Hi, I have a 9th and 12th grader at College Prep now.  They are very happy at the school and have made some great friends.  The majority of the kids that I have seen at the school are super sweet and smart kids.  I think the workload varies for every student.  My kids were used to a lot of school work in middle school so the transition for them was really smooth.  But, I have heard that other students thought the workload was a lot.  I think the school does a good job of easing the kids in Freshman year and then the workload increases a bit every year.  They typically have one or two free periods where they can get homework done in advance so that they have time for other activities after school or outside of school.  There's a school counselor who checks in with each of the students to see how they are doing and students can go to her whenever.  They also have advisors who check in on them weekly.  I've found that the students are very supportive of each other and will help each other out whenever they have a problem.  They also have extra writing and math help that they can get if needed in addition to their teachers.  I really haven't heard of any elitist attitudes on campus.  My kids are also the type of kids who don't like drama and will steer clear of it so I might be getting a skewed view.  :)  Please feel free to ask any other questions.  Good luck to your 8th grader!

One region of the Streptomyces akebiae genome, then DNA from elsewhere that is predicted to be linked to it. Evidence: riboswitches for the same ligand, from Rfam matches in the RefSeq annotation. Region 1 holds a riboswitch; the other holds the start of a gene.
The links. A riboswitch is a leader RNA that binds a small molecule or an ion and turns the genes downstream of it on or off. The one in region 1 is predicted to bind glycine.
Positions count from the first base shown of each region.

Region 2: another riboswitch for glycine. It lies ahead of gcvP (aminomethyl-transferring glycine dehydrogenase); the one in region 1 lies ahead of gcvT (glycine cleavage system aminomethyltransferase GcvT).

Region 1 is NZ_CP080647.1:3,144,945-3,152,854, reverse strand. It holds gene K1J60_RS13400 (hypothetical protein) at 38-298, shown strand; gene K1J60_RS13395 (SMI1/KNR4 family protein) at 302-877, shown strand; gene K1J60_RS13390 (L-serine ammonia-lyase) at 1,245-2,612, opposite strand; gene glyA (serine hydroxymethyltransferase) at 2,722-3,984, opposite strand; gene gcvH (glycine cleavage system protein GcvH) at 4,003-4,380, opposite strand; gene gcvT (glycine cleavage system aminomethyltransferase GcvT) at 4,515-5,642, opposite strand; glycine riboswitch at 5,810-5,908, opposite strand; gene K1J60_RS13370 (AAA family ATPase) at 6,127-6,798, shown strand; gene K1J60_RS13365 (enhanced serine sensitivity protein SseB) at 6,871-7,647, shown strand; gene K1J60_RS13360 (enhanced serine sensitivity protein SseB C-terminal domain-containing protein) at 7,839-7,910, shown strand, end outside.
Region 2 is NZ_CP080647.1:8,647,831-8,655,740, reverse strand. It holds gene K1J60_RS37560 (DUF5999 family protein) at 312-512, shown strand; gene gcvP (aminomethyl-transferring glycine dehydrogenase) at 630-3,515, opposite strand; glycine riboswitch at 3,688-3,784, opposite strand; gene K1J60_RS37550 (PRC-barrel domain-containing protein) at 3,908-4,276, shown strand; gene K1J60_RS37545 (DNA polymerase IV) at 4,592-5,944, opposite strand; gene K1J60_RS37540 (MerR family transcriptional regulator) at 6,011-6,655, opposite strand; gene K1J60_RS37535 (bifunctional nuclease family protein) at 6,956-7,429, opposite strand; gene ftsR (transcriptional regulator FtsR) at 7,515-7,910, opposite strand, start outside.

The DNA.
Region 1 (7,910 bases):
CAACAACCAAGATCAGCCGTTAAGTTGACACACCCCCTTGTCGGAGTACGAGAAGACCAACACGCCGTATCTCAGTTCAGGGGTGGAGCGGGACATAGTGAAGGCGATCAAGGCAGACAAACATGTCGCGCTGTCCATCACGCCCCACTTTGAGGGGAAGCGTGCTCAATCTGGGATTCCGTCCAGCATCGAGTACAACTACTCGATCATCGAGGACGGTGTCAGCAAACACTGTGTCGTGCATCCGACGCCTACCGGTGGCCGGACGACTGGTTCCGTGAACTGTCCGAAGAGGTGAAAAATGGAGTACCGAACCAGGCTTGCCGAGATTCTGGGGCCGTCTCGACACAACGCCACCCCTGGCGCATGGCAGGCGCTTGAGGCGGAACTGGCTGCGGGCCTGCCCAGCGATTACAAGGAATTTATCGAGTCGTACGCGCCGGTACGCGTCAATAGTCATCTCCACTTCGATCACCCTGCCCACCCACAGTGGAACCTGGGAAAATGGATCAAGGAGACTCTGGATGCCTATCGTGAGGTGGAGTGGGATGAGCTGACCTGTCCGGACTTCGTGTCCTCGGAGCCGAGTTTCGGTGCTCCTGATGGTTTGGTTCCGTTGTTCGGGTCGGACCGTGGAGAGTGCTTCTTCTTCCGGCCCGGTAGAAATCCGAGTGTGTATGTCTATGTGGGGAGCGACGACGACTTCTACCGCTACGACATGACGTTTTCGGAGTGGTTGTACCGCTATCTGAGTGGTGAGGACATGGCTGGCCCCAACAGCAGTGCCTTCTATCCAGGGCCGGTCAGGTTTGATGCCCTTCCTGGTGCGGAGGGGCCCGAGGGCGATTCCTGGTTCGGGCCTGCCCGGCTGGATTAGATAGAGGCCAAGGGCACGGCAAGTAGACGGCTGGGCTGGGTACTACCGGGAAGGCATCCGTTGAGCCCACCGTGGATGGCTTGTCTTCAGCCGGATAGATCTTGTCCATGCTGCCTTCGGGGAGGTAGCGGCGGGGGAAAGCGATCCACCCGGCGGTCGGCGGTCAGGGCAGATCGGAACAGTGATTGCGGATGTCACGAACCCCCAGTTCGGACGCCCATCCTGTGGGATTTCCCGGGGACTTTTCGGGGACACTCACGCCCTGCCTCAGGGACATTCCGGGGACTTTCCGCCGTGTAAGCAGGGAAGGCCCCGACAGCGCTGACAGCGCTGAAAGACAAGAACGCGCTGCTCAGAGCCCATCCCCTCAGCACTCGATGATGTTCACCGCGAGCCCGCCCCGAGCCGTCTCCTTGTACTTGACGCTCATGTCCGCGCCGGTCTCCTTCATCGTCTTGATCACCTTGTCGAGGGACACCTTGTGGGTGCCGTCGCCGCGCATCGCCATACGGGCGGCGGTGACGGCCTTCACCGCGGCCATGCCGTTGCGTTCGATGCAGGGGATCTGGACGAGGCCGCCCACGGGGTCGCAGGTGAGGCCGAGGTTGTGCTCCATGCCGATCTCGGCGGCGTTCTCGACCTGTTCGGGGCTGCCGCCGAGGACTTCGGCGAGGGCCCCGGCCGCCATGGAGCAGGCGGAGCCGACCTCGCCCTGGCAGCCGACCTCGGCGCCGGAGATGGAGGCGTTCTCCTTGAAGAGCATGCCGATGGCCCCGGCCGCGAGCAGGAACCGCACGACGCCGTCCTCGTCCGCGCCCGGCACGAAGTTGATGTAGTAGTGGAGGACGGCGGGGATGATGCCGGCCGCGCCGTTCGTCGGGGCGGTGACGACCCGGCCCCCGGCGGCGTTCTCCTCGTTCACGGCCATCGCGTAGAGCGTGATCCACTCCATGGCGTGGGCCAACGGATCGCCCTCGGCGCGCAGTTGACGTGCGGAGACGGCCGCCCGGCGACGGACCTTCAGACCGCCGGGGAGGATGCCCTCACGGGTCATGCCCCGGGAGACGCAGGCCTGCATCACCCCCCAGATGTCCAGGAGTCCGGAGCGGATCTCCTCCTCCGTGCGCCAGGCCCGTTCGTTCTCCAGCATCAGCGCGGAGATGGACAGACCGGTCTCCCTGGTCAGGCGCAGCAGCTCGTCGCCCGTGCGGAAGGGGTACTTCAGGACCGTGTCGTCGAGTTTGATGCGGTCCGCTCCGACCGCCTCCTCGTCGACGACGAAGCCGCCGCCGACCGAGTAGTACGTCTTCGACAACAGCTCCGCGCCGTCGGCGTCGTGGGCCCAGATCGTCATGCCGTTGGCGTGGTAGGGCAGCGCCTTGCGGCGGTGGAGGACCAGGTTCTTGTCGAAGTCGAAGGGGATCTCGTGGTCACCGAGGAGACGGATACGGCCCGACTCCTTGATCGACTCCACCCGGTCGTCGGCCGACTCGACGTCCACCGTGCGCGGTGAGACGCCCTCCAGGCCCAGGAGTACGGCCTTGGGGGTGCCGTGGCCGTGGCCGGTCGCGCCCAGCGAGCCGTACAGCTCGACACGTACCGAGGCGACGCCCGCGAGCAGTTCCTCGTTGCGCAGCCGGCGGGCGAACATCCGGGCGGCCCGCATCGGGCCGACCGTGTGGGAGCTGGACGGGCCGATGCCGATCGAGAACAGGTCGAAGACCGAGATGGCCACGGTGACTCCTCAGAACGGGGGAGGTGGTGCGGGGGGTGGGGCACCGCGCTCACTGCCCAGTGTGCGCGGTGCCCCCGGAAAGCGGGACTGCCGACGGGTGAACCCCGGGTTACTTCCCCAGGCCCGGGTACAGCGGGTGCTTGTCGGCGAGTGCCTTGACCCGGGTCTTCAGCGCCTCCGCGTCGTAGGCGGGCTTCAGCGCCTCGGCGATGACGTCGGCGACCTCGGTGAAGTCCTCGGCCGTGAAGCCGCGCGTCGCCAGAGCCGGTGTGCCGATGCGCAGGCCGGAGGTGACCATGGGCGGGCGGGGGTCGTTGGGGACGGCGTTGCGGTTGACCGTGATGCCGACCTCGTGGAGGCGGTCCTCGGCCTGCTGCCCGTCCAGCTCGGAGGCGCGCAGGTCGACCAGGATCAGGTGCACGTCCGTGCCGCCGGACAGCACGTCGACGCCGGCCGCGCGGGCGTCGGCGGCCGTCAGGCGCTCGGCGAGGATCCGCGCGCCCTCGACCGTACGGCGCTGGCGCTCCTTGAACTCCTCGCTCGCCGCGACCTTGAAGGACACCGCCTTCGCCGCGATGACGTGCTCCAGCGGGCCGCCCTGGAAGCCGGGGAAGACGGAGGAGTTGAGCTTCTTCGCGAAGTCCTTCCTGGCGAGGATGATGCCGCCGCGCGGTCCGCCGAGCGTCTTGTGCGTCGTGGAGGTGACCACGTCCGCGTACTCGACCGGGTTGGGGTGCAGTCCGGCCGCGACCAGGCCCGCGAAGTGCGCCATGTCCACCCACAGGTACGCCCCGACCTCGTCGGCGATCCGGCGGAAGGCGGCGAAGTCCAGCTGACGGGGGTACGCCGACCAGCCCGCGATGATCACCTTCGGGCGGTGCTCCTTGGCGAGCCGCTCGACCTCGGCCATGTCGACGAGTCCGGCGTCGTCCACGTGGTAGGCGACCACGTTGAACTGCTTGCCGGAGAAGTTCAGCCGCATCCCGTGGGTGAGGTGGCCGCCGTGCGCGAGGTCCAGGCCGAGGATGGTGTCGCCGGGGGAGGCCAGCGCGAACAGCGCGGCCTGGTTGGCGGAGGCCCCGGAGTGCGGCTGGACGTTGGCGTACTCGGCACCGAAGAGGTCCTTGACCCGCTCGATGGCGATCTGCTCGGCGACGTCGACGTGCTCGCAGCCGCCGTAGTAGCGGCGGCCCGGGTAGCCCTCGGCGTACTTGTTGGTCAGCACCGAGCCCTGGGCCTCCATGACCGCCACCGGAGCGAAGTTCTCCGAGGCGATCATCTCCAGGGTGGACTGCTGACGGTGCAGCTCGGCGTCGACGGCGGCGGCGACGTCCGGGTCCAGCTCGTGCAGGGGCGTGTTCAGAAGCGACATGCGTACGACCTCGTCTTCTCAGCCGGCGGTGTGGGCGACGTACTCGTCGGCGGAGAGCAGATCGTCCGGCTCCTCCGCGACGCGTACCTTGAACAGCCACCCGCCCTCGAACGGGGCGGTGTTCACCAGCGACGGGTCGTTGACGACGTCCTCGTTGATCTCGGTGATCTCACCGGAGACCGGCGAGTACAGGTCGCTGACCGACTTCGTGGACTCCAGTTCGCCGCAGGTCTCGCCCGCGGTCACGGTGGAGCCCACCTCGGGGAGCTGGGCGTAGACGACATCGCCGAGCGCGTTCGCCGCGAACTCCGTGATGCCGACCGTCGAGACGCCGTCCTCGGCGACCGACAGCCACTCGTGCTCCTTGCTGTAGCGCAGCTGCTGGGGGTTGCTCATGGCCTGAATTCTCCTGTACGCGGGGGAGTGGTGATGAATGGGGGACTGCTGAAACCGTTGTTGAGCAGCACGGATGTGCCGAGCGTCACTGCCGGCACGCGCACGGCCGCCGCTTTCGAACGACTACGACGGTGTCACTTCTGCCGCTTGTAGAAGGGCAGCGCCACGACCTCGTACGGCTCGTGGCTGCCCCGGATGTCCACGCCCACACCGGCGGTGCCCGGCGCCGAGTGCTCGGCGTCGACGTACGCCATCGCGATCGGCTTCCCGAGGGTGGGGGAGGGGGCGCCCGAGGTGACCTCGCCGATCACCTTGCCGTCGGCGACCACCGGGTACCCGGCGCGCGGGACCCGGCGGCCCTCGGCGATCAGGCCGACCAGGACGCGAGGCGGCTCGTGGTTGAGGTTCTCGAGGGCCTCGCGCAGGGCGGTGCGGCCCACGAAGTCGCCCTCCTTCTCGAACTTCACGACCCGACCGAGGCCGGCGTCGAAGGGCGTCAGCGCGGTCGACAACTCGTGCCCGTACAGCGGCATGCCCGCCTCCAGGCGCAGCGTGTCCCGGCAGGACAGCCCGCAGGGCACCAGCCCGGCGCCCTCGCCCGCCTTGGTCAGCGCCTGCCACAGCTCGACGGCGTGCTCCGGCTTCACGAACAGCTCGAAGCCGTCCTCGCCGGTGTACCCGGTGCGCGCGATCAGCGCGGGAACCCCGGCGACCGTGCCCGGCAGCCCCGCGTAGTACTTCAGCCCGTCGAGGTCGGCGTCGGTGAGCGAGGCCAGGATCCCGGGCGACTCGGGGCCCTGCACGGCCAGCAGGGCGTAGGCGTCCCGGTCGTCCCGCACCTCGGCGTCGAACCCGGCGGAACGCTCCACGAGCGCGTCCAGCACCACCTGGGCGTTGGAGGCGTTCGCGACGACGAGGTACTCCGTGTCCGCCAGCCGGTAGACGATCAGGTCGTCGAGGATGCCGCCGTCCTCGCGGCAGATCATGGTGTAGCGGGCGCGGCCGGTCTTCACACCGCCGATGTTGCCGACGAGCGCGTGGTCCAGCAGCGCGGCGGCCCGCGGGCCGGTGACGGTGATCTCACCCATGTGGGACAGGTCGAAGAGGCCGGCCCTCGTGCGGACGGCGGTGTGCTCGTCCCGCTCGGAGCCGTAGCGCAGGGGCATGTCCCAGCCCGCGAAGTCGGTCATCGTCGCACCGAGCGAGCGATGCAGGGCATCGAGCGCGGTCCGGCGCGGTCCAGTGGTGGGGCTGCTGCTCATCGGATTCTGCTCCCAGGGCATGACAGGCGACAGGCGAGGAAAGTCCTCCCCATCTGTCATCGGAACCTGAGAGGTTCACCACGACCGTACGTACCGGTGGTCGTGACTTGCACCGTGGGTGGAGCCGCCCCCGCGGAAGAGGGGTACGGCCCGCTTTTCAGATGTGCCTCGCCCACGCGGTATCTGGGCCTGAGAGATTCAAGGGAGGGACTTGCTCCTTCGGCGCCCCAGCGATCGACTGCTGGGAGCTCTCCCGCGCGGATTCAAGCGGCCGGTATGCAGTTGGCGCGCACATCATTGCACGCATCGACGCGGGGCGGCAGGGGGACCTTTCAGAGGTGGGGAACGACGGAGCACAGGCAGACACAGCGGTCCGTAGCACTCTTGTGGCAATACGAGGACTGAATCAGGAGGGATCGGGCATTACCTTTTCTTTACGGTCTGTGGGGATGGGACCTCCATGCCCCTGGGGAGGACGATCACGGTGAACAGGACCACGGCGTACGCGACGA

RE: College Preparatory School ()

College Prep will push kids to the edges of their ability, and as a result of the difficult path the students will feel a sense of achievement and confidence that they otherwise would not have. Moreover, they won't have to find easy college majors that they are not truly interested in; they'll be prepared for any major they truly want to pursue, be it biophysics or
Classical languages. This is entirely due to the brilliance of the faculty. Many college freshman report that their first year was a breeze due to College Prep; the school deserves its name. Due to the demanding curriculum the students can be stressed out, but the fantastic success in college admissions reduces that stress. This year's early
admission success was off the charts; by my daughter's count almost half the class was accepted through early decision or early action to the most competitive schools in the country.  That success in matriculation should radically reduce the stress. Students make circles of friends in which they are comfortable. The arts and sports are highly valued at the school. Money is not the only marker of success and status at the school; intellectual engagement and public service count just as much, if not more.